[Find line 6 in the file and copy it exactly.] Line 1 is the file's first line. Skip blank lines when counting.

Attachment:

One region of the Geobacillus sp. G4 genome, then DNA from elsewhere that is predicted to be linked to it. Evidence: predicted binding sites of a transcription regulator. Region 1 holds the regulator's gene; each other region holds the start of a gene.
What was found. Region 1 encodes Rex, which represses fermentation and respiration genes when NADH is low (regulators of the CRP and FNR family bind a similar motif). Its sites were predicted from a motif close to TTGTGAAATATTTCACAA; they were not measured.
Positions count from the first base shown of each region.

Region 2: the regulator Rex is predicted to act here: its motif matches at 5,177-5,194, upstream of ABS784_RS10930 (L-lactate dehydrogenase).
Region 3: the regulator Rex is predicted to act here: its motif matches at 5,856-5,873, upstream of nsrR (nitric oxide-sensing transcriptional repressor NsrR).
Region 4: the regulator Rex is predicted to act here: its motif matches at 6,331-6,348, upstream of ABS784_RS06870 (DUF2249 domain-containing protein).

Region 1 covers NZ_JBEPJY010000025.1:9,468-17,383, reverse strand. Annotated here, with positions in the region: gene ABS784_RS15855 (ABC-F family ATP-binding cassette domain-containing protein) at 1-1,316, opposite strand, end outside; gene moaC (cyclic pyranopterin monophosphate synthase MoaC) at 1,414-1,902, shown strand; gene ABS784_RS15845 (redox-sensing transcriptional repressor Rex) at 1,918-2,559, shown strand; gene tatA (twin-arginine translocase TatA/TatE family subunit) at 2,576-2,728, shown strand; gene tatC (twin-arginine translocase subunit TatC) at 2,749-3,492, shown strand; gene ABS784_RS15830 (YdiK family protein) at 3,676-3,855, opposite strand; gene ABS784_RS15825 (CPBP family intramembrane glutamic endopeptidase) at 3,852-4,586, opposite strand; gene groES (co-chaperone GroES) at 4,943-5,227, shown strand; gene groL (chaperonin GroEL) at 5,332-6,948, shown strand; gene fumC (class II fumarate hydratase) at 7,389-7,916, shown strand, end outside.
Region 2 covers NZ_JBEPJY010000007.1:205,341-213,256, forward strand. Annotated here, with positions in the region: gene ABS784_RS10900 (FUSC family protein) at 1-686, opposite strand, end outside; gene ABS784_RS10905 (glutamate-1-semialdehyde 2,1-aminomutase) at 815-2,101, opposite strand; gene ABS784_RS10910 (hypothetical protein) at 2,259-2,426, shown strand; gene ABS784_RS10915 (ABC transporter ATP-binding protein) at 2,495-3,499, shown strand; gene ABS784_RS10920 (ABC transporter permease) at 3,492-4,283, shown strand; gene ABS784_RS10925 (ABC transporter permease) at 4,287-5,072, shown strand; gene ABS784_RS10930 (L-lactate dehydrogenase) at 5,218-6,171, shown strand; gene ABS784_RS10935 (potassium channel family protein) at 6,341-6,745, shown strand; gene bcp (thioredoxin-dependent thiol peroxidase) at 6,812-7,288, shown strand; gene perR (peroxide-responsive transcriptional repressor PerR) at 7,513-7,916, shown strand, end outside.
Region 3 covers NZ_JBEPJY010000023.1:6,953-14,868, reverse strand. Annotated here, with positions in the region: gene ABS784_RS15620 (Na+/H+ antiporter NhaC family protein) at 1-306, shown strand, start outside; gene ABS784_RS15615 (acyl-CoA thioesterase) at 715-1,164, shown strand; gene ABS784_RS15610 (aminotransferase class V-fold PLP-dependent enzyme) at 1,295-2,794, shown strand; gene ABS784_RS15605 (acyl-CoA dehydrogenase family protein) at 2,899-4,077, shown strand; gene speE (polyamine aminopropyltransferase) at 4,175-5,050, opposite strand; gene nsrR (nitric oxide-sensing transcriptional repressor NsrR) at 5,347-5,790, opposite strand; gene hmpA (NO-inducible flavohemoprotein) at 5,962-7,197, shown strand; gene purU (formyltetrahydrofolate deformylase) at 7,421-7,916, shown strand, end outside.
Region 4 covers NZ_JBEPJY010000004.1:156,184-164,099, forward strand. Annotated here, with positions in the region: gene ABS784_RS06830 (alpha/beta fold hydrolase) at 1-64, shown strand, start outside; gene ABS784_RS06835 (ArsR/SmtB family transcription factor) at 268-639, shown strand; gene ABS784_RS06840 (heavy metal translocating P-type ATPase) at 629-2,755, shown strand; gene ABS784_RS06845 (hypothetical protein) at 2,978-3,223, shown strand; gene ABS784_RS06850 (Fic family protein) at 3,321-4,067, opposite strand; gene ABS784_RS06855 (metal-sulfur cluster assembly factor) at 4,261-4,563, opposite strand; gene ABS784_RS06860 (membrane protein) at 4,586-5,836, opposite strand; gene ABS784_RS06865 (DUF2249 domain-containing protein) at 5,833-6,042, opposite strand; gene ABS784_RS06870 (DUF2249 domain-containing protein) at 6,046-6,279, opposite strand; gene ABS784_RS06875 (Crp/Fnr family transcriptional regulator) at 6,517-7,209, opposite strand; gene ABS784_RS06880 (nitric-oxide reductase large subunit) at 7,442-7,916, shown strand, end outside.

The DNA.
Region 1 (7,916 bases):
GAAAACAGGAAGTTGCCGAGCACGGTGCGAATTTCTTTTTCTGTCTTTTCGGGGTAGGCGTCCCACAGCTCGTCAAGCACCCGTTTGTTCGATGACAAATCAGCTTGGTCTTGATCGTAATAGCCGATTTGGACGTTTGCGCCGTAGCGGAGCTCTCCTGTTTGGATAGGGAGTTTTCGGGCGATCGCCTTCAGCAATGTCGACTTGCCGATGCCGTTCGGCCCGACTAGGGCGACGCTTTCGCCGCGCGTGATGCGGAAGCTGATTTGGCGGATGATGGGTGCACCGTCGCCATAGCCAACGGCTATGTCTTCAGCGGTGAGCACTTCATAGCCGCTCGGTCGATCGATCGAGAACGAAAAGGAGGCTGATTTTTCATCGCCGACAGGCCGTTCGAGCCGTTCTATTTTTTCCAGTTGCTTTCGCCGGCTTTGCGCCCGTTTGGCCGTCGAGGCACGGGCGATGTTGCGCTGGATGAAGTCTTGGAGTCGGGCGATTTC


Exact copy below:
Region 4: the regulator Rex is predicted to act here: its motif matches at 6,331-6,348, upstream of ABS784_RS06870 (DUF2249 domain-containing protein).